Girls, get some balls


When Sky Sports commentator Andy Gray was dismissed earlier this year for commenting about the female incapacity for understanding the offside rule, the press went into overdrive. This was yet further proof that sexism is a continuing problem, with women remaining the inferior gender. As a female who is rather passionate about football, I found myself in almost constant debate over the days following. The more it was brought to my attention however, the more ridiculous I found the entire situation. Yes, Gray made comments of a sexist nature, but he was unaware that his microphone was still switched on. I frequently make comments I don’t really mean in the name of the great British pastime that is banter.

Banter has always been, and still is a big part of sport- from local league through to the international scale. Would sport really be as interesting without it? Without a level of competition, winning is practically meaningless, from a personal to an international level. To me it seemed as though terminating Gray’s contract was underlining the fact that it can sometimes be taken the wrong way, frequently by women. The news stories were purely focused upon the issue of sexism, and to some degree, rightly so. But would victory have not been sweeter had the news focused on the fact that video replays proved Sian Massey (the female lineswoman involved) was actually correct and knew the offside rule better than an ex-professional player who has been analysing matches on TV for almost 20 years?

I’m not always so cold and heartless towards the female plight though, I understand the struggle women experience in the male dominated world of sport. I have played football since the age of five (as the eldest child I think my Dad was anxious that he wouldn’t get an athletically competitive son), and began my playing career in a boys’ team. From the age of 11, mixed gender teams were not permitted; therefore I was forced to leave my male friends and join a girls only team despite the lack of difference in size and ability. Things have changed since then, as last year the Brunel University Report found there to be no sufficient differences between males and females to support gender segregation. Their findings highlighted the social benefits mixed gender sports can bring to individuals, such as respectful relationships between the sexes. This ruling was altered by the FA last year, and the age at which children of mixed gender can play together is now 13.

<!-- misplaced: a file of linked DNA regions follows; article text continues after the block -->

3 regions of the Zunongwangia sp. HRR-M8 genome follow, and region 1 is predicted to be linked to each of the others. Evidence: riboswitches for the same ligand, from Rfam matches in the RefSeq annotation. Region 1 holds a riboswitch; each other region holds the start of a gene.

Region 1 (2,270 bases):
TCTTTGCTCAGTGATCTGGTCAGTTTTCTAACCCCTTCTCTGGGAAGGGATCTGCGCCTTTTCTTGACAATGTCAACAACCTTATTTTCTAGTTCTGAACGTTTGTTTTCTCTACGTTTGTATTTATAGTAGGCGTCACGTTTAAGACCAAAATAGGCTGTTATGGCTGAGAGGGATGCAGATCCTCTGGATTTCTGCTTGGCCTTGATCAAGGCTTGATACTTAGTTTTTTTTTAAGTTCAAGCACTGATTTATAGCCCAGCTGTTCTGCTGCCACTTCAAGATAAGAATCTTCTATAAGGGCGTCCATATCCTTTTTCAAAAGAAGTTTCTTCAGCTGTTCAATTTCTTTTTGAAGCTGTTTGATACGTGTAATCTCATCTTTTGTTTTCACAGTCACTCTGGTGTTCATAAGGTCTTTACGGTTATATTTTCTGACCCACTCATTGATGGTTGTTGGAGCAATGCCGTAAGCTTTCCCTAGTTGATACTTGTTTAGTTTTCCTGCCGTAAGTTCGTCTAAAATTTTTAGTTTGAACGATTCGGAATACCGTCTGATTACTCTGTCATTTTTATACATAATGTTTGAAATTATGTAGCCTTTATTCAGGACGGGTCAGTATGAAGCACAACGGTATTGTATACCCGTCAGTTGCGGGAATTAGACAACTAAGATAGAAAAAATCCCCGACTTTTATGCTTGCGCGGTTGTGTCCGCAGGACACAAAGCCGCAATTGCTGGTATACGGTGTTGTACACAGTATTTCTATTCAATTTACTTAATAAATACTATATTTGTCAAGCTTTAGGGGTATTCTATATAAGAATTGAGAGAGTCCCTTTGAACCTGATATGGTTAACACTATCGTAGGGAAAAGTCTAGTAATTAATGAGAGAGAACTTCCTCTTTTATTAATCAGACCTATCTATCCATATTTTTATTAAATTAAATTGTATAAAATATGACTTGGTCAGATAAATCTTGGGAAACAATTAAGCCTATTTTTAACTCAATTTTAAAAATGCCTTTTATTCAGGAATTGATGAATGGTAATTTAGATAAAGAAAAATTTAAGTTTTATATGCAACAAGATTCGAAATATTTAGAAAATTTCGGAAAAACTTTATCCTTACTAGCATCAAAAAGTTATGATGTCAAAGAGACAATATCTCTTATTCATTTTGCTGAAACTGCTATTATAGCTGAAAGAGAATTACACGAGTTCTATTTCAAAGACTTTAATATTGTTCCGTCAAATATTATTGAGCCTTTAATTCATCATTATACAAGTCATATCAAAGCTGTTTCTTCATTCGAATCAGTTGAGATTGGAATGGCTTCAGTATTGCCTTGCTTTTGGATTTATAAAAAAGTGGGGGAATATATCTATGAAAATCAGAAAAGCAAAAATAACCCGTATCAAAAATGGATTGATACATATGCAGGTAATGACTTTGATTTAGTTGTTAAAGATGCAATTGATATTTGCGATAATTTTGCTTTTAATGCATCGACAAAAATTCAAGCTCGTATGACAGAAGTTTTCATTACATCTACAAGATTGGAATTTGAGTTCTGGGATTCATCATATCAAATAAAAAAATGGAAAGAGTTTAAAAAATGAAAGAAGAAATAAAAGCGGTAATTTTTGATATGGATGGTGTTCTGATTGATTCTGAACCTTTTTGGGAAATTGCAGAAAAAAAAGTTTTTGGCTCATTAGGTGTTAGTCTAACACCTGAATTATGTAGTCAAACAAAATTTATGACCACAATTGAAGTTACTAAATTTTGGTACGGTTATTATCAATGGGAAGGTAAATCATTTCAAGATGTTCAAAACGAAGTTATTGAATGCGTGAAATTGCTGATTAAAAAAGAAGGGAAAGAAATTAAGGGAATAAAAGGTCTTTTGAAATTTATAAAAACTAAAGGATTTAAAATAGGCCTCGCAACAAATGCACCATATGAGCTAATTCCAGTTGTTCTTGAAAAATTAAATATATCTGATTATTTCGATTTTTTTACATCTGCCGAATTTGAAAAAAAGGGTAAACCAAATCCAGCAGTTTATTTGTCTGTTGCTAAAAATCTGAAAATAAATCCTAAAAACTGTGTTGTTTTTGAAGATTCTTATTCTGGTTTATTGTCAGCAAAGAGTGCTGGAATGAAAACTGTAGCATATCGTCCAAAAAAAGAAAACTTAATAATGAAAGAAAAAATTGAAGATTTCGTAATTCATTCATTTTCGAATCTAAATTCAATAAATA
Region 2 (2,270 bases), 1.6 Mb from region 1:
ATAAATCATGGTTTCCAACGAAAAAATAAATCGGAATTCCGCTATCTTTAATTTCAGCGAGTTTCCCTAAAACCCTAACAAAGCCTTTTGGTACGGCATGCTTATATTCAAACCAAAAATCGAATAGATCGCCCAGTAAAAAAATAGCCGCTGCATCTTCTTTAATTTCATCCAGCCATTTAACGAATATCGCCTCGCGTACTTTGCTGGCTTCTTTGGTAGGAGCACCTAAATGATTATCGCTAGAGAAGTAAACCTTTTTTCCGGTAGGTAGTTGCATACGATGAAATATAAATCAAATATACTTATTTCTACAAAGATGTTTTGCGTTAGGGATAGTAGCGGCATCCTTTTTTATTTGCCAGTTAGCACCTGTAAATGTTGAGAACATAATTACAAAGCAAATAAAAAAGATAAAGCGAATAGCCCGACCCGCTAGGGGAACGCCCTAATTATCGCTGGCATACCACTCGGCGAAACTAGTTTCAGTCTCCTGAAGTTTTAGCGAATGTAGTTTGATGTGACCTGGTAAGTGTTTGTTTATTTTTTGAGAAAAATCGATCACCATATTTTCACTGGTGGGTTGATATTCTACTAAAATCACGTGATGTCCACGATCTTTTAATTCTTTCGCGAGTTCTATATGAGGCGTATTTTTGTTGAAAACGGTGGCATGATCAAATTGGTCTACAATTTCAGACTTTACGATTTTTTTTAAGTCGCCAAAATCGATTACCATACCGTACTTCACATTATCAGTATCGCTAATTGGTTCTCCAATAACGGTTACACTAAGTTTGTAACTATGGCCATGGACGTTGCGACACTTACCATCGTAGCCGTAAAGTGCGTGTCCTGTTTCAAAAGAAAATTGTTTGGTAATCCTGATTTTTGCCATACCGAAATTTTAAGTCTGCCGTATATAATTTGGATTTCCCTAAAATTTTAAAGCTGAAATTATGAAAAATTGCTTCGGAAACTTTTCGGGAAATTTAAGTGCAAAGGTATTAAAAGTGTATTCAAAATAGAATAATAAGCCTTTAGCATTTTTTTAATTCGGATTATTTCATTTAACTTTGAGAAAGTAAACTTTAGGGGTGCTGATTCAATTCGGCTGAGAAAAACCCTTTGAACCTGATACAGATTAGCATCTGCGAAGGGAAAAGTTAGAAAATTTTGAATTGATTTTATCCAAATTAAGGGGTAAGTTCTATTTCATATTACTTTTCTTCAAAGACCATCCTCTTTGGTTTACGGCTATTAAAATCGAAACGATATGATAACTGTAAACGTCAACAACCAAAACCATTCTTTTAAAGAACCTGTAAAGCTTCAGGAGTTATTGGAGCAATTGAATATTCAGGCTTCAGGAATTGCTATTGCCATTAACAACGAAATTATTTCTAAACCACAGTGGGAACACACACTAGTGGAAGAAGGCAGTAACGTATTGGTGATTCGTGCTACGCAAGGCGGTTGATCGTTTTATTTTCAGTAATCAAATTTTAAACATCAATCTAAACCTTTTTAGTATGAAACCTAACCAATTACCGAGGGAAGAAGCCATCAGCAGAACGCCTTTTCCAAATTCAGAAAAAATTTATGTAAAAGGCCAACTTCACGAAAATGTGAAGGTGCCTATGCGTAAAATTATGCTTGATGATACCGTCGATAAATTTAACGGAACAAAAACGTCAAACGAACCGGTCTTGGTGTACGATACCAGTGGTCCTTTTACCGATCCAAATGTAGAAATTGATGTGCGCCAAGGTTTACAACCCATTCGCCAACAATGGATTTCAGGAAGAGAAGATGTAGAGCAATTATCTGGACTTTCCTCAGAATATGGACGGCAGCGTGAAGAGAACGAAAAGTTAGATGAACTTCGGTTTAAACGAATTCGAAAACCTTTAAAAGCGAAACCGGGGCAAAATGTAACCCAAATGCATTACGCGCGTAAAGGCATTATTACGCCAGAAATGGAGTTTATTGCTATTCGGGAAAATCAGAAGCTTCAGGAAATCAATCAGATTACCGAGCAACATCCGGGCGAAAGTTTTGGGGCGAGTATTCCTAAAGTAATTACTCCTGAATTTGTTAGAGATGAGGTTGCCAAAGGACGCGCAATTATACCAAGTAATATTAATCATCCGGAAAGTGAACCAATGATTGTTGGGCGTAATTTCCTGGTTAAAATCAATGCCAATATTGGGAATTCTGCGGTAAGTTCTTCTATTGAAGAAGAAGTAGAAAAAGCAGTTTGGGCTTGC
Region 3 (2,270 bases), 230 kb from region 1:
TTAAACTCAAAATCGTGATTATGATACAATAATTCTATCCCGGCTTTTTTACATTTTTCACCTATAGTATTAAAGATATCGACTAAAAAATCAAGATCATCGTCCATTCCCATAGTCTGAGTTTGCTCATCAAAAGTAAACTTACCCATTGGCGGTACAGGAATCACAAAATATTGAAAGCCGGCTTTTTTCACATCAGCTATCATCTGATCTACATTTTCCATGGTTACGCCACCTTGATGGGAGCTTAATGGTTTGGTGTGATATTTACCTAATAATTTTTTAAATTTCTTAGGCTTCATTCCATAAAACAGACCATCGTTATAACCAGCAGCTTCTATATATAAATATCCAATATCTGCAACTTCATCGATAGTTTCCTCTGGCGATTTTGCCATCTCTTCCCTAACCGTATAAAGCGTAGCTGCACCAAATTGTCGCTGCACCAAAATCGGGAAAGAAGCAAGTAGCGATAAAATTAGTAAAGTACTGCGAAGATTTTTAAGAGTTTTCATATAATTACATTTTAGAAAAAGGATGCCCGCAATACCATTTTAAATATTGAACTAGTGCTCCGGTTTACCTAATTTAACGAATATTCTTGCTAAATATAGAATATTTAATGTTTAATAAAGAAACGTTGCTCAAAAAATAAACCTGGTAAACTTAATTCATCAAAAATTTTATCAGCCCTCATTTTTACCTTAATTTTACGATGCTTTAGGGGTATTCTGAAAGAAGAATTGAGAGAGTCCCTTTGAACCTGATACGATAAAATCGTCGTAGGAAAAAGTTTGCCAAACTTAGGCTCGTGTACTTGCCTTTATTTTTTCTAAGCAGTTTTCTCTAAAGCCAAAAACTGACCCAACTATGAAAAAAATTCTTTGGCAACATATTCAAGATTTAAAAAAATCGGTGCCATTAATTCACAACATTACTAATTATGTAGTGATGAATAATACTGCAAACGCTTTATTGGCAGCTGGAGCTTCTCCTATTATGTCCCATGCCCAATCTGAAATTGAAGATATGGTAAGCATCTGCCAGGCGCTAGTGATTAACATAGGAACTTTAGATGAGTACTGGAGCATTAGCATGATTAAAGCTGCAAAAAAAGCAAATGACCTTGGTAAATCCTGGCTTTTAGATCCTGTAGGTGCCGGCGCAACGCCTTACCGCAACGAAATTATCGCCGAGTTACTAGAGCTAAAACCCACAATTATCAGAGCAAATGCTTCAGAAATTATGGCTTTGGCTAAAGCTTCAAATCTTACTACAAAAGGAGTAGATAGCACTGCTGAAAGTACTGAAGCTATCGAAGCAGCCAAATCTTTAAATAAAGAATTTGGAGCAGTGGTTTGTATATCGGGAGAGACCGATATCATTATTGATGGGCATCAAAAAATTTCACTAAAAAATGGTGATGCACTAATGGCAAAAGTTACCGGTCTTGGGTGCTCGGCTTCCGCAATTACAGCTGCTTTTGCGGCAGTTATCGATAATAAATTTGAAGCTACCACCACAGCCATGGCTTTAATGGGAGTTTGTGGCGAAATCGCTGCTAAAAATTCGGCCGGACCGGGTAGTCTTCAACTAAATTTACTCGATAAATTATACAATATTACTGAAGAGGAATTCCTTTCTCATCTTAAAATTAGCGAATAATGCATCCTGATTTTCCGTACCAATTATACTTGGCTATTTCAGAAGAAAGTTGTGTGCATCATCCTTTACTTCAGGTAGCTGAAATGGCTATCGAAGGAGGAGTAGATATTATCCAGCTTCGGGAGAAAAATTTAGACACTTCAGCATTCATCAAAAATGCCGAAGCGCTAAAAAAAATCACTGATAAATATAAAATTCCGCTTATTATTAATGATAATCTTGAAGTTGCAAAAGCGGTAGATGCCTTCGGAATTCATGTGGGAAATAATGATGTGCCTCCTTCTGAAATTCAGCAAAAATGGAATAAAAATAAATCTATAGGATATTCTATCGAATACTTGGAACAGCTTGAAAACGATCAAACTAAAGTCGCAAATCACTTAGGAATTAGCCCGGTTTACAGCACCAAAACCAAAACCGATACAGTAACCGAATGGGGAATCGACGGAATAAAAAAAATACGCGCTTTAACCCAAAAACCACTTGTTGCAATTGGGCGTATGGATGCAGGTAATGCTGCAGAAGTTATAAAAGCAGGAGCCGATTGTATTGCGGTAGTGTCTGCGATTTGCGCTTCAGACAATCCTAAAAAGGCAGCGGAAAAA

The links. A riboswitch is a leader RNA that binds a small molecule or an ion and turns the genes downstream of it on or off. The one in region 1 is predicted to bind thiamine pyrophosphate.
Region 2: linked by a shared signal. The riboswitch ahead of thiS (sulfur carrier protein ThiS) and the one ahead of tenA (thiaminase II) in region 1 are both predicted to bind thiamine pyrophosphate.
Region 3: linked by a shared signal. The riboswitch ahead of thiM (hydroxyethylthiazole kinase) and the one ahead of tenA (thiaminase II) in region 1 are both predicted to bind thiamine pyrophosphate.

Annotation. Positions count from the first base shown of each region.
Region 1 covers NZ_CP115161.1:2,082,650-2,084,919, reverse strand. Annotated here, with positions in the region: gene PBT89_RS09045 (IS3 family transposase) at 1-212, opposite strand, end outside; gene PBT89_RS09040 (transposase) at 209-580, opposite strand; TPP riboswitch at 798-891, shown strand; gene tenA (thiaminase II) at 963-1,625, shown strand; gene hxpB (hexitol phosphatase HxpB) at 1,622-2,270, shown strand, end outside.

The Kick It Out campaign run by the FA highlights racism within football, and has successfully reduced racist offences within sport. With such a multicultural plethora of players within the Premiership it seems ridiculous that such ideas ever existed. Homophobia on the other hand is very much ignored, fuelled by the fact that there is yet to be an openly gay footballer within the top four football leagues. It also manifests itself in the female footballing world through homosexual stereotyping. Whilst myself I partly conform to this stereotype, in my experience it is not an issue and the environment is more tolerant towards women.

The FA has attempted to combat these homophobic attitudes through a video campaign in 2010, although it was unsuccessful due to every single Premiership footballer being unwilling to back it. ‘Coming out’ is considered to be commercially damaging to a player’s marketability, but I find it surprising that heterosexuals are refraining from providing support to a liberal, open-minded scheme. This is a different story in the world of rugby; Gareth Thomas, the most capped Welsh player ‘came out’ to mass support and little problem in the way of acceptance. So what is the reason for the dramatically different outlook between the sports? The last time I checked the only difference between the two is the shape of the ball, but then again as a female I probably don’t know what I’m talking about, right Mr Gray?

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1 Comment

  1. Justin Fashnu came out as gay in 1990

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